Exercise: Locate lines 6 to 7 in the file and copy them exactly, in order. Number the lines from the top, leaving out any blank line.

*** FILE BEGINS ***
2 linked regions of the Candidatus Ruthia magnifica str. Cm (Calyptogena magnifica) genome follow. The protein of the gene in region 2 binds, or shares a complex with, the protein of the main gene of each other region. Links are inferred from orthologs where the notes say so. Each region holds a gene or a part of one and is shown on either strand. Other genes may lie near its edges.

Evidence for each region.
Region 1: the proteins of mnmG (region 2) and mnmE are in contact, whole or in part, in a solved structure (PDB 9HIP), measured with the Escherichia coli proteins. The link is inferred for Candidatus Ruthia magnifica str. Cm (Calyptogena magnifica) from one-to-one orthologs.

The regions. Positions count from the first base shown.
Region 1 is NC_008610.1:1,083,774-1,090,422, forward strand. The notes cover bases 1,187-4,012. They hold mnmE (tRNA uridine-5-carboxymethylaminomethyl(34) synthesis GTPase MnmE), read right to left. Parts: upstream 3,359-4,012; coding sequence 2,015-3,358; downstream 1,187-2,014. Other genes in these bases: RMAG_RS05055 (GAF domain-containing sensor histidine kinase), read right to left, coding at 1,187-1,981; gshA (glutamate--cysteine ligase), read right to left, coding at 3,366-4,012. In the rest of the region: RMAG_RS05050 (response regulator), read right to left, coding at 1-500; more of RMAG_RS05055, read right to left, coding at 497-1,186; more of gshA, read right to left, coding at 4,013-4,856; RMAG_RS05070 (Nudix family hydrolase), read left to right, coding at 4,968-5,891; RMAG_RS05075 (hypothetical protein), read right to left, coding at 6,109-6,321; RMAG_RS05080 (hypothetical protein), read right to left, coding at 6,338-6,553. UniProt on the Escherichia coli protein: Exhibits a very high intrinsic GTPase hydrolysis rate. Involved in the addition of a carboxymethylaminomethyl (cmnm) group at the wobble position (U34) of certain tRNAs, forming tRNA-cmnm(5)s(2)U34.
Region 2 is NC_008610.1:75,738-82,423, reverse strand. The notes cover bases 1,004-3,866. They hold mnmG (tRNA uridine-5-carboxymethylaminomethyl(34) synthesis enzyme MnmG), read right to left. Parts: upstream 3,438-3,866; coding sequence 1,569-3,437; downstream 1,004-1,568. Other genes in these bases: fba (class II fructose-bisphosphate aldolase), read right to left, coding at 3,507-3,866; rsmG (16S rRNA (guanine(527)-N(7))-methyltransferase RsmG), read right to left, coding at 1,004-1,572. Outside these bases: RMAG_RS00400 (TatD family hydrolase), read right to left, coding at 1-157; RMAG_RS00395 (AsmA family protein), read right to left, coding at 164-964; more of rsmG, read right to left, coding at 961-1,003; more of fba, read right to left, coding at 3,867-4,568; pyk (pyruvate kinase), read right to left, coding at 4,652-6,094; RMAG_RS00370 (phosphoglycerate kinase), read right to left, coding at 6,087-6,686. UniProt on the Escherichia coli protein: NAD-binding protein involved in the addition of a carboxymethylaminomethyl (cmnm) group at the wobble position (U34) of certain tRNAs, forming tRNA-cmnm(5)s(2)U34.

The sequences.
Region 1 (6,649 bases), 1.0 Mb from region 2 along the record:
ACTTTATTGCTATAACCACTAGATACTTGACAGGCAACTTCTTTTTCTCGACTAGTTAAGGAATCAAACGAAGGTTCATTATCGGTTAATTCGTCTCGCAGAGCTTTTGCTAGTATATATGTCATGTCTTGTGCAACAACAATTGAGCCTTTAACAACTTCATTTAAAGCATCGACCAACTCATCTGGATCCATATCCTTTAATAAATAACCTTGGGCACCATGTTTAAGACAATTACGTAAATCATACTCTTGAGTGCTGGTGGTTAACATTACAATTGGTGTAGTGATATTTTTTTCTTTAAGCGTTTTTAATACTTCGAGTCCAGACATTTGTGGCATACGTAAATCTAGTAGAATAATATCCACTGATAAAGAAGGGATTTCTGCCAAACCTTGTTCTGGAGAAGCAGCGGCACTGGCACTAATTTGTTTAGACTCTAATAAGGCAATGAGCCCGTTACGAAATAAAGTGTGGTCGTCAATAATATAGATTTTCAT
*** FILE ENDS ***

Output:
Region 2 is NC_008610.1:75,738-82,423, reverse strand. The notes cover bases 1,004-3,866. They hold mnmG (tRNA uridine-5-carboxymethylaminomethyl(34) synthesis enzyme MnmG), read right to left. Parts: upstream 3,438-3,866; coding sequence 1,569-3,437; downstream 1,004-1,568. Other genes in these bases: fba (class II fructose-bisphosphate aldolase), read right to left, coding at 3,507-3,866; rsmG (16S rRNA (guanine(527)-N(7))-methyltransferase RsmG), read right to left, coding at 1,004-1,572. Outside these bases: RMAG_RS00400 (TatD family hydrolase), read right to left, coding at 1-157; RMAG_RS00395 (AsmA family protein), read right to left, coding at 164-964; more of rsmG, read right to left, coding at 961-1,003; more of fba, read right to left, coding at 3,867-4,568; pyk (pyruvate kinase), read right to left, coding at 4,652-6,094; RMAG_RS00370 (phosphoglycerate kinase), read right to left, coding at 6,087-6,686. UniProt on the Escherichia coli protein: NAD-binding protein involved in the addition of a carboxymethylaminomethyl (cmnm) group at the wobble position (U34) of certain tRNAs, forming tRNA-cmnm(5)s(2)U34.

The sequences.